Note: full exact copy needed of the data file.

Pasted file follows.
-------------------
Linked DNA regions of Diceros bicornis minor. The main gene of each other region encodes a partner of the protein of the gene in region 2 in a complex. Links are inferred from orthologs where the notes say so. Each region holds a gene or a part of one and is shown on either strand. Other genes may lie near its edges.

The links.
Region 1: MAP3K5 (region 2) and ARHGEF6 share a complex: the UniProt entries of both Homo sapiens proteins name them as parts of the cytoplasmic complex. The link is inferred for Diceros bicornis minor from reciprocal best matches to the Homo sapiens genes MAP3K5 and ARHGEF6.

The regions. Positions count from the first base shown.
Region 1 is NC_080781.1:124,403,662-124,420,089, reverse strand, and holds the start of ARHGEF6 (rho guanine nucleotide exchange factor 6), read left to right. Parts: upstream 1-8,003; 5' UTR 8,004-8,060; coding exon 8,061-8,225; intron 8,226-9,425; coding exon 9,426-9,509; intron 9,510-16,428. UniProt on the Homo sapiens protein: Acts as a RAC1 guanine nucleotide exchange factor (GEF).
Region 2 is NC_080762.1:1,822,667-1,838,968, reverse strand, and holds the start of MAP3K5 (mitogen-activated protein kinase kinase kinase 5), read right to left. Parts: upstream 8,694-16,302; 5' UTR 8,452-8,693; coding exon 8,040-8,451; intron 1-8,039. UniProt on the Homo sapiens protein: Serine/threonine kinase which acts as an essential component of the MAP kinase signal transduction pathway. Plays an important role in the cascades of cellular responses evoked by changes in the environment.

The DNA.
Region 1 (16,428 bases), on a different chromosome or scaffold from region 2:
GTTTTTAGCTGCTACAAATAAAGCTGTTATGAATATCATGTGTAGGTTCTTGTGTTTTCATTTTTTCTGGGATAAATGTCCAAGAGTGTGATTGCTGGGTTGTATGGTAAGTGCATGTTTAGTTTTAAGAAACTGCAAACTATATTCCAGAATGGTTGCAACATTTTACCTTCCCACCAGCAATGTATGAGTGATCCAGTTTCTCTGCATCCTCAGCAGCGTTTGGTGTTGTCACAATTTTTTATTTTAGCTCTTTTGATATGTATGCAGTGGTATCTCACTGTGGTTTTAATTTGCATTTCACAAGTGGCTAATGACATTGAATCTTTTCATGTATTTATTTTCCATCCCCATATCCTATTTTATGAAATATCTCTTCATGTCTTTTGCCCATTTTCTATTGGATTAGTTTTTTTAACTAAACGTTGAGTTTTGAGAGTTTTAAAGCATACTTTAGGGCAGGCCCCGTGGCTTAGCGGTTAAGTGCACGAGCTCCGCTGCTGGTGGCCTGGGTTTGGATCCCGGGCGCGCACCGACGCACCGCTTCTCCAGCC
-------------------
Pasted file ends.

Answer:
Linked DNA regions of Diceros bicornis minor. The main gene of each other region encodes a partner of the protein of the gene in region 2 in a complex. Links are inferred from orthologs where the notes say so. Each region holds a gene or a part of one and is shown on either strand. Other genes may lie near its edges.

The links.
Region 1: MAP3K5 (region 2) and ARHGEF6 share a complex: the UniProt entries of both Homo sapiens proteins name them as parts of the cytoplasmic complex. The link is inferred for Diceros bicornis minor from reciprocal best matches to the Homo sapiens genes MAP3K5 and ARHGEF6.

The regions. Positions count from the first base shown.
Region 1 is NC_080781.1:124,403,662-124,420,089, reverse strand, and holds the start of ARHGEF6 (rho guanine nucleotide exchange factor 6), read left to right. Parts: upstream 1-8,003; 5' UTR 8,004-8,060; coding exon 8,061-8,225; intron 8,226-9,425; coding exon 9,426-9,509; intron 9,510-16,428. UniProt on the Homo sapiens protein: Acts as a RAC1 guanine nucleotide exchange factor (GEF).
Region 2 is NC_080762.1:1,822,667-1,838,968, reverse strand, and holds the start of MAP3K5 (mitogen-activated protein kinase kinase kinase 5), read right to left. Parts: upstream 8,694-16,302; 5' UTR 8,452-8,693; coding exon 8,040-8,451; intron 1-8,039. UniProt on the Homo sapiens protein: Serine/threonine kinase which acts as an essential component of the MAP kinase signal transduction pathway. Plays an important role in the cascades of cellular responses evoked by changes in the environment.

The DNA.
Region 1 (16,428 bases), on a different chromosome or scaffold from region 2:
GTTTTTAGCTGCTACAAATAAAGCTGTTATGAATATCATGTGTAGGTTCTTGTGTTTTCATTTTTTCTGGGATAAATGTCCAAGAGTGTGATTGCTGGGTTGTATGGTAAGTGCATGTTTAGTTTTAAGAAACTGCAAACTATATTCCAGAATGGTTGCAACATTTTACCTTCCCACCAGCAATGTATGAGTGATCCAGTTTCTCTGCATCCTCAGCAGCGTTTGGTGTTGTCACAATTTTTTATTTTAGCTCTTTTGATATGTATGCAGTGGTATCTCACTGTGGTTTTAATTTGCATTTCACAAGTGGCTAATGACATTGAATCTTTTCATGTATTTATTTTCCATCCCCATATCCTATTTTATGAAATATCTCTTCATGTCTTTTGCCCATTTTCTATTGGATTAGTTTTTTTAACTAAACGTTGAGTTTTGAGAGTTTTAAAGCATACTTTAGGGCAGGCCCCGTGGCTTAGCGGTTAAGTGCACGAGCTCCGCTGCTGGTGGCCTGGGTTTGGATCCCGGGCGCGCACCGACGCACCGCTTCTCCAGCC